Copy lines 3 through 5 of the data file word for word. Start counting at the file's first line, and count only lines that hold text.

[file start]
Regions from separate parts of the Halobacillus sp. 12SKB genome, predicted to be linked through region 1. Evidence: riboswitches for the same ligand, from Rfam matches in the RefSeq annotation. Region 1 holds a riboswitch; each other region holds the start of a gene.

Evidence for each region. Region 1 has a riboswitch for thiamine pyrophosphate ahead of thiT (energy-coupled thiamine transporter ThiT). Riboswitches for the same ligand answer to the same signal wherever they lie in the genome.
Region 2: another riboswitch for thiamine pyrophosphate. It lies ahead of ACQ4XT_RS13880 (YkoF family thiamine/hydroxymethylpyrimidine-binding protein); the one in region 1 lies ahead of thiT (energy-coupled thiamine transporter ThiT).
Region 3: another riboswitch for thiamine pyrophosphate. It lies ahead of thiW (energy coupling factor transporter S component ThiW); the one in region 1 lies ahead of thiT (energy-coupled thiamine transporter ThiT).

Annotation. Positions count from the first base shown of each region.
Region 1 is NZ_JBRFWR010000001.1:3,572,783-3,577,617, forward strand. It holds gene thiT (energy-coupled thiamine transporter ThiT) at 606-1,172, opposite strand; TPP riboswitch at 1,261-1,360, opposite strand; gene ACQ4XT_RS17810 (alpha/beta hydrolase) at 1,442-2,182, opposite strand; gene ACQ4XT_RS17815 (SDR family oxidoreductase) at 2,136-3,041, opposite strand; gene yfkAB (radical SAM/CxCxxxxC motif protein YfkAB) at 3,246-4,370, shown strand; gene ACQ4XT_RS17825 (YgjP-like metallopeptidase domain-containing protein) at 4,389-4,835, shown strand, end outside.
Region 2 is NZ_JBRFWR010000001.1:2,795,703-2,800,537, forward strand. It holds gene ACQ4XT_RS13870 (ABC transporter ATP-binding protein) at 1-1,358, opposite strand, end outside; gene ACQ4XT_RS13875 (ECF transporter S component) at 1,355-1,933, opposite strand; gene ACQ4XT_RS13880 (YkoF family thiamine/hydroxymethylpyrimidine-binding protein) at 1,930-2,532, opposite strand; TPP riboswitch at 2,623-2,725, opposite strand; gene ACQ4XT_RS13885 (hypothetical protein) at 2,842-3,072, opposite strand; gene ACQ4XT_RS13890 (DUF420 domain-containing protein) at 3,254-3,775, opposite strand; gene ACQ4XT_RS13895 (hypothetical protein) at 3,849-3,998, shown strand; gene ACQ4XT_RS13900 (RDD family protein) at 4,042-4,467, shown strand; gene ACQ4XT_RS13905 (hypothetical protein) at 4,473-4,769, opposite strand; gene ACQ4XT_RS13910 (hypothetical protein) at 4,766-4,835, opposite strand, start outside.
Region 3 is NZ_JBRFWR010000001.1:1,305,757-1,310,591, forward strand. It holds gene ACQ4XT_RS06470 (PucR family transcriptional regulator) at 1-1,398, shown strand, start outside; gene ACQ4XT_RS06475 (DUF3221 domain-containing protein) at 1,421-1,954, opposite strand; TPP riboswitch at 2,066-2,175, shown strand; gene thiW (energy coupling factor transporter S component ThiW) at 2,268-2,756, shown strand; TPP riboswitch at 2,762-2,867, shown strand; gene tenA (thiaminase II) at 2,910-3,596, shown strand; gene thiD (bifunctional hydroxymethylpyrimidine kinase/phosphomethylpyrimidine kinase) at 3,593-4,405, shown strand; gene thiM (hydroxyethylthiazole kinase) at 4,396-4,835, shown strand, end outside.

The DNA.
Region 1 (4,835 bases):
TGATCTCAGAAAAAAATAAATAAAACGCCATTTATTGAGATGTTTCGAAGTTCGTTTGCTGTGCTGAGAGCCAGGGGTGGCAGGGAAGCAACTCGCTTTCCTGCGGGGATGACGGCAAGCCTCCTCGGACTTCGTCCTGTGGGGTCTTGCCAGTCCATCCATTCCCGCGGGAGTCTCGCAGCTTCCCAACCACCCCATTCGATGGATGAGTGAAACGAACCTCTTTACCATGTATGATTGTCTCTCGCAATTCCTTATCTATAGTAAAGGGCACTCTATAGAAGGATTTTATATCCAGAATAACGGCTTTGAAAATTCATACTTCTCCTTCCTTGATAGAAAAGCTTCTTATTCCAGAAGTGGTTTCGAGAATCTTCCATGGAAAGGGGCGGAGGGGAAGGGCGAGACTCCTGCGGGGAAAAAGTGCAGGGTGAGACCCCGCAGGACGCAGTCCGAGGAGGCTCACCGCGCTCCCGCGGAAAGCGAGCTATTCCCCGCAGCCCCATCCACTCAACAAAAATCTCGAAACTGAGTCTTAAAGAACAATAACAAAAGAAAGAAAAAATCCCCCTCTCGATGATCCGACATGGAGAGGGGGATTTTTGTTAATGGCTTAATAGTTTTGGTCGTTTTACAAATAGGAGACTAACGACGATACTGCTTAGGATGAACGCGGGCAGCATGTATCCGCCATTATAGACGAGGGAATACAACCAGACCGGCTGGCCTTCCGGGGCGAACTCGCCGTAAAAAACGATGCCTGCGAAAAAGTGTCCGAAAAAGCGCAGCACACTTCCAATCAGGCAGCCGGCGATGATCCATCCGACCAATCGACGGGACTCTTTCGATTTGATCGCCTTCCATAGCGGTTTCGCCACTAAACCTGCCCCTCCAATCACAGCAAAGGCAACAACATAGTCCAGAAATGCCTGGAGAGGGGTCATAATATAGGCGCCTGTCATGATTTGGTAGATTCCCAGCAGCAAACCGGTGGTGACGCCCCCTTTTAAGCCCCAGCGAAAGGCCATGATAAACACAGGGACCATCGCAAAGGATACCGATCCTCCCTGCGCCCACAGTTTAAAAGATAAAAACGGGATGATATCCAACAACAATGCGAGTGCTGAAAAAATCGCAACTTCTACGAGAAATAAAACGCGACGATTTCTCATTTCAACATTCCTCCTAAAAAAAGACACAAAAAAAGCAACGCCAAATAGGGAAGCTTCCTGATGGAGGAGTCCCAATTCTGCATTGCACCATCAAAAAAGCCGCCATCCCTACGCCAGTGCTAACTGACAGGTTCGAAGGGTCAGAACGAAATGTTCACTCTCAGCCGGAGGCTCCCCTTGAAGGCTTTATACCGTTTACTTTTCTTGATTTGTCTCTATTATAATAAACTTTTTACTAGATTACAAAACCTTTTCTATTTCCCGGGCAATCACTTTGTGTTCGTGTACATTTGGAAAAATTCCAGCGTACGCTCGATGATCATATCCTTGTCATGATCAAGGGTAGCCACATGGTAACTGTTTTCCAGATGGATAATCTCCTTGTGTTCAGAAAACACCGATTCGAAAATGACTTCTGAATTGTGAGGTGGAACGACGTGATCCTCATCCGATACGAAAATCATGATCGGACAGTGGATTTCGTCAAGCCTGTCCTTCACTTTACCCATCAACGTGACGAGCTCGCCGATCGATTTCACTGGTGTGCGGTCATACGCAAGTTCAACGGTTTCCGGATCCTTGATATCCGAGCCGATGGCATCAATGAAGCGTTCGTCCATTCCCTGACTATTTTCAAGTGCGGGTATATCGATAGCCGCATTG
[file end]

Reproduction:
Region 2: another riboswitch for thiamine pyrophosphate. It lies ahead of ACQ4XT_RS13880 (YkoF family thiamine/hydroxymethylpyrimidine-binding protein); the one in region 1 lies ahead of thiT (energy-coupled thiamine transporter ThiT).
Region 3: another riboswitch for thiamine pyrophosphate. It lies ahead of thiW (energy coupling factor transporter S component ThiW); the one in region 1 lies ahead of thiT (energy-coupled thiamine transporter ThiT).

Annotation. Positions count from the first base shown of each region.